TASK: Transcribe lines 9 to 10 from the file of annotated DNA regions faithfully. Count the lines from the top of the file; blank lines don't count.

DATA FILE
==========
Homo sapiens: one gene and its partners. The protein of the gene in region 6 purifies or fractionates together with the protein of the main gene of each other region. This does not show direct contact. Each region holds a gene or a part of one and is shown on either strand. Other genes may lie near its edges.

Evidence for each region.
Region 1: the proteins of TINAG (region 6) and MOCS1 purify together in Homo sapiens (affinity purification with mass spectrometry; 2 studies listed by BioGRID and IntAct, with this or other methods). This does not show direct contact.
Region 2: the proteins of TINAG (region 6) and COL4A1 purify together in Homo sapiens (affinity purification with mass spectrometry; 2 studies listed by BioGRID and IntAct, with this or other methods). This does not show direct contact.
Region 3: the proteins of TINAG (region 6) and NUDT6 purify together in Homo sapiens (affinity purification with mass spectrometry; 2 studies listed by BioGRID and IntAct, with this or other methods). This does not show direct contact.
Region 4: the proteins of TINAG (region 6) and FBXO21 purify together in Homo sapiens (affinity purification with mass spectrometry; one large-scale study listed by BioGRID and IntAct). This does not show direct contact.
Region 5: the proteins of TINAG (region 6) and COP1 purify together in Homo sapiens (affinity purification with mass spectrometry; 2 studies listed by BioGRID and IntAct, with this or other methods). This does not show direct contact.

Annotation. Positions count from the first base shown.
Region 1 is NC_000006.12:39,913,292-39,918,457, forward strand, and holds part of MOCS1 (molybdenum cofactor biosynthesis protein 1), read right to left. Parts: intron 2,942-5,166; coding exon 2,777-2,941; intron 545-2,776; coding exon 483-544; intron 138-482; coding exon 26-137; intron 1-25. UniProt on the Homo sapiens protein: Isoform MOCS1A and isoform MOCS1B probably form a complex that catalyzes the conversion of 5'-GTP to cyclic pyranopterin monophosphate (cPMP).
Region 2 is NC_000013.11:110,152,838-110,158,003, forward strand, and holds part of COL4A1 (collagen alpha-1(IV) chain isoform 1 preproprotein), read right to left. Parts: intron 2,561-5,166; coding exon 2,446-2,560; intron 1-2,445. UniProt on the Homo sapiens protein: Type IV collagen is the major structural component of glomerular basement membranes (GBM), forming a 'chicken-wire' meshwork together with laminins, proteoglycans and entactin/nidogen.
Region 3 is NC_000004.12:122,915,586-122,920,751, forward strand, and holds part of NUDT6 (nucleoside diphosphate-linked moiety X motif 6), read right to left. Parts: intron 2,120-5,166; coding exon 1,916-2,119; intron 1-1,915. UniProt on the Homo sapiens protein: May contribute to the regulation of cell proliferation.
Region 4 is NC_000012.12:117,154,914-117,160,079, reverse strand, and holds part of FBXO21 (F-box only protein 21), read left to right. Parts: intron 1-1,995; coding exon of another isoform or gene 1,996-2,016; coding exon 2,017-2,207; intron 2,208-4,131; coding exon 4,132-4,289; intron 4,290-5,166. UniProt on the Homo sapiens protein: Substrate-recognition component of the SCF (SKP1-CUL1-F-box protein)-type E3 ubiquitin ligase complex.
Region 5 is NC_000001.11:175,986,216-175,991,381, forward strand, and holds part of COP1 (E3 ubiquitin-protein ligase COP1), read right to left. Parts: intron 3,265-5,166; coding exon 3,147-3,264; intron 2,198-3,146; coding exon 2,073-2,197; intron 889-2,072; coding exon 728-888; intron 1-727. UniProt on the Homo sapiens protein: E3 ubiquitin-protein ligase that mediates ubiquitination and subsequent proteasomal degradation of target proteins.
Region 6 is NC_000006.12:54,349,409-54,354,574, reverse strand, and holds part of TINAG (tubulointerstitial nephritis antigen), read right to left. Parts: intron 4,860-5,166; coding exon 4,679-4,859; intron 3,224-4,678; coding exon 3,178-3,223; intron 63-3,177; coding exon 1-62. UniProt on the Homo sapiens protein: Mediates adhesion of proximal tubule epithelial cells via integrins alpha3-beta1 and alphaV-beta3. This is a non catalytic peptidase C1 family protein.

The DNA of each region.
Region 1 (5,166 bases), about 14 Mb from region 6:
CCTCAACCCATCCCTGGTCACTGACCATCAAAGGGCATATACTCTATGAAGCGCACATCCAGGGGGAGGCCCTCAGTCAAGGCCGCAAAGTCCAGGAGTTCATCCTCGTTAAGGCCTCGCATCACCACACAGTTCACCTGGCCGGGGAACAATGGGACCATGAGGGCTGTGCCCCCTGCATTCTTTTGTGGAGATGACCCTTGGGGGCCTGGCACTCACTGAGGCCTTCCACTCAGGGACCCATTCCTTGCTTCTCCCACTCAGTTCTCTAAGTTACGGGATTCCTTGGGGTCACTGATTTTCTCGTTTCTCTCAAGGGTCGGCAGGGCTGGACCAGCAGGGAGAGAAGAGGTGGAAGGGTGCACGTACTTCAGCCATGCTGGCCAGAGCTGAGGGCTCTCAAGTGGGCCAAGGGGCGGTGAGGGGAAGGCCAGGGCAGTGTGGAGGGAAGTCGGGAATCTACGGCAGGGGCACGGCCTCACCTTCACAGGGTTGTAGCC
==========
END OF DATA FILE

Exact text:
Region 1 is NC_000006.12:39,913,292-39,918,457, forward strand, and holds part of MOCS1 (molybdenum cofactor biosynthesis protein 1), read right to left. Parts: intron 2,942-5,166; coding exon 2,777-2,941; intron 545-2,776; coding exon 483-544; intron 138-482; coding exon 26-137; intron 1-25. UniProt on the Homo sapiens protein: Isoform MOCS1A and isoform MOCS1B probably form a complex that catalyzes the conversion of 5'-GTP to cyclic pyranopterin monophosphate (cPMP).
Region 2 is NC_000013.11:110,152,838-110,158,003, forward strand, and holds part of COL4A1 (collagen alpha-1(IV) chain isoform 1 preproprotein), read right to left. Parts: intron 2,561-5,166; coding exon 2,446-2,560; intron 1-2,445. UniProt on the Homo sapiens protein: Type IV collagen is the major structural component of glomerular basement membranes (GBM), forming a 'chicken-wire' meshwork together with laminins, proteoglycans and entactin/nidogen.